A new study from the Public Accounts Committee (PAC) suggests that British teens have a tough time making choices about universities based on too little information.
The report explains that the teens have "insufficient and inconsistent career advice," and says that students have "limited redress" if they're unhappy with the quality of courses they receive.
According to an article on BBC.com, the report says, "The substantial financial commitment required and wide variation in outcomes from higher education mean prospective students need high-quality advice and support to make decisions that are right for them.
"The complexity of the market and the volume of information available makes it difficult for prospective students, most of whom are teenagers, to assess the quality and suitability of higher education institutions."
The report cites five conclusions. First, the Department for Education (DfE) treats higher education as a market sector, but with little regard for students or taxpayers. Secondly, it explains that UK youth don't have the proper support in making higher education or career decisions. Thirdly, students have "limited means of redress" if they're dissatisfied with the quality of their course, even if they drop out. Fourthly, the DfE doesn't have a good sense of what it needs to do to widen participation in higher education. Finally, the new Office for Students hasn't outlined a plan that will meet the interests and needs of students in the UK.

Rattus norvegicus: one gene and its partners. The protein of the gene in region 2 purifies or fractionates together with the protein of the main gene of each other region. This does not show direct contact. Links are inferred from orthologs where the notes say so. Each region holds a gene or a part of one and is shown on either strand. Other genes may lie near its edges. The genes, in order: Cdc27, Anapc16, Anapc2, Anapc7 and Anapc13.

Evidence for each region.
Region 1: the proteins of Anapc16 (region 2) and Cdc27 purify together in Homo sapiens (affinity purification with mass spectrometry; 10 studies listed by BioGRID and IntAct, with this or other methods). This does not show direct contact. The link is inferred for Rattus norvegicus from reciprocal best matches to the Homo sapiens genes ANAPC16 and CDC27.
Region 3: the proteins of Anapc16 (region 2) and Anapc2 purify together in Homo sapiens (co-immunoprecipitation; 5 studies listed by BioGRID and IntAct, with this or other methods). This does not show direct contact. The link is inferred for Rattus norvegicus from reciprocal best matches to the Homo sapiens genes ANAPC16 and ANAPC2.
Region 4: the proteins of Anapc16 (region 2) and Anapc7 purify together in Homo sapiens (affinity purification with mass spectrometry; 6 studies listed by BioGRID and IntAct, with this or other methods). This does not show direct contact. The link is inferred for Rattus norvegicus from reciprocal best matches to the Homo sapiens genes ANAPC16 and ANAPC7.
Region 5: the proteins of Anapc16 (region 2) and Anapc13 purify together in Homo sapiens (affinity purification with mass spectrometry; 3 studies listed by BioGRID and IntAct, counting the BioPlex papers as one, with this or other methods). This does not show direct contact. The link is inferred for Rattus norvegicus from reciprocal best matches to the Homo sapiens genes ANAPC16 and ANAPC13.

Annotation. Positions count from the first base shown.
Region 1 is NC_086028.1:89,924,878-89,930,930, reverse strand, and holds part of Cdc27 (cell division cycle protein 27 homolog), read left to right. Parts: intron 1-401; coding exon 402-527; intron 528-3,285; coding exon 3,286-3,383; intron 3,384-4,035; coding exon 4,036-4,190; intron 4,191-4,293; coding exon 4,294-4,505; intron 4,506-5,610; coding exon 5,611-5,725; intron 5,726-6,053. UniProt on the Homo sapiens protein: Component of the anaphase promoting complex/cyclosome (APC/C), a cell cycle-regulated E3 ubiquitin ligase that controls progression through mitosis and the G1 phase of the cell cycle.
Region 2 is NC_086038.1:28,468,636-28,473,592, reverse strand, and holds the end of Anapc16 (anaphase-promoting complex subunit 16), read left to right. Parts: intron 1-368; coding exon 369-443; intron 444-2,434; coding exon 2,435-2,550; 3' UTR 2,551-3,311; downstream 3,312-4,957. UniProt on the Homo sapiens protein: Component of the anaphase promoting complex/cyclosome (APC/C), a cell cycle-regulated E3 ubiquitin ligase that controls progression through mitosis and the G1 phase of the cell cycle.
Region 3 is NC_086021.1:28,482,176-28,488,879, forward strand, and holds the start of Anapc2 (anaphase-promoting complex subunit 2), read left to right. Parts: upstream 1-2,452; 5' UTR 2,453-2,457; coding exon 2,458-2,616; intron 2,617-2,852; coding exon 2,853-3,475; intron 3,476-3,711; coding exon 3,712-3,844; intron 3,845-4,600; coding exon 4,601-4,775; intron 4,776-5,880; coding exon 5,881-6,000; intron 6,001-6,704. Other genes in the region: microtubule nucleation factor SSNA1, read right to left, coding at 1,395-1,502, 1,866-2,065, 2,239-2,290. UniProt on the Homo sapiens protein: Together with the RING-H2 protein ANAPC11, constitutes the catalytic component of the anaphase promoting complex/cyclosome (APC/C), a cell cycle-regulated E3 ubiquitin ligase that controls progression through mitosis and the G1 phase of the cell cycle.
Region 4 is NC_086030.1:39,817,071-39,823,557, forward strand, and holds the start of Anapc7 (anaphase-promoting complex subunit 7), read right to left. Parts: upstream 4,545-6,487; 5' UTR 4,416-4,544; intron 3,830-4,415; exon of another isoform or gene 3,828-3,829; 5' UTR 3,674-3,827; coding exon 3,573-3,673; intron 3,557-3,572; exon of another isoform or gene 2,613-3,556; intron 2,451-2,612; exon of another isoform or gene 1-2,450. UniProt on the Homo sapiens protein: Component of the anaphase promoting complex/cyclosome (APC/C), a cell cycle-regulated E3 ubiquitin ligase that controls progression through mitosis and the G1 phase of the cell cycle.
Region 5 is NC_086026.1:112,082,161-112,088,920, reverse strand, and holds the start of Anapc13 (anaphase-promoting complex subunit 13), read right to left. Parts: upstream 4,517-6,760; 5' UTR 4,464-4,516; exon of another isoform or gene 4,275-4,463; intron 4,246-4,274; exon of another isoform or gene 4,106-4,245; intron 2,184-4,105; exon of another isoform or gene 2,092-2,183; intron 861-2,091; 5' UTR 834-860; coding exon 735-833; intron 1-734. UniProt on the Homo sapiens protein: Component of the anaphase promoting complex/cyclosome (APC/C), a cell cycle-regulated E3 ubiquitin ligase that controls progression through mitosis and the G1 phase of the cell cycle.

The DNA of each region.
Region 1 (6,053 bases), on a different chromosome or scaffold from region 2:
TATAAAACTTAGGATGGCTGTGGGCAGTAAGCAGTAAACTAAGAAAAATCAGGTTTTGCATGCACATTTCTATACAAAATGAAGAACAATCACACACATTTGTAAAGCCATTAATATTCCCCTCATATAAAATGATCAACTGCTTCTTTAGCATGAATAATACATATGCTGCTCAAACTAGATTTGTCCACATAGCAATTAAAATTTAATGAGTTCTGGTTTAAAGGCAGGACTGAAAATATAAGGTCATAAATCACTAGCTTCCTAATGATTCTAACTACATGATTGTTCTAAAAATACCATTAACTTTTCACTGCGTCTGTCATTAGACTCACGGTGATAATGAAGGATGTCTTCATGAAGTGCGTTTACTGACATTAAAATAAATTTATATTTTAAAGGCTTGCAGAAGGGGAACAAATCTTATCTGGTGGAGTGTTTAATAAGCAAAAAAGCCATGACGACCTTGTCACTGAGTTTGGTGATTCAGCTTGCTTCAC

PAC committee chair Meg HIllier said, "Much rides on the ability of the new Office for Students to function as an effective regulator and, as a priority, we expect it to set out in detail exactly how it will approach the task of safeguarding students' interests."
The new Office for Students chief executive Nicola Dandridge said, "The committee is right to highlight the difficulties that prospective students can face in deciding what and where to study. Improving the quality of information, advice, and guidance for students is a priority for us.
"Our process for ensuring that all registered higher education providers meet challenging standards of quality and student protection will ensure a common threshold."
The National Union of Students' opinion? NUS vice-president Amatey Doku said, "There is a real danger that channelling information, advice and guidance along the lines of salary calculators will narrow the focus of higher education too much to merely a transaction in return for a job - this does not capture the full experience that a student gains from higher education."
Learn more about studying in the UK.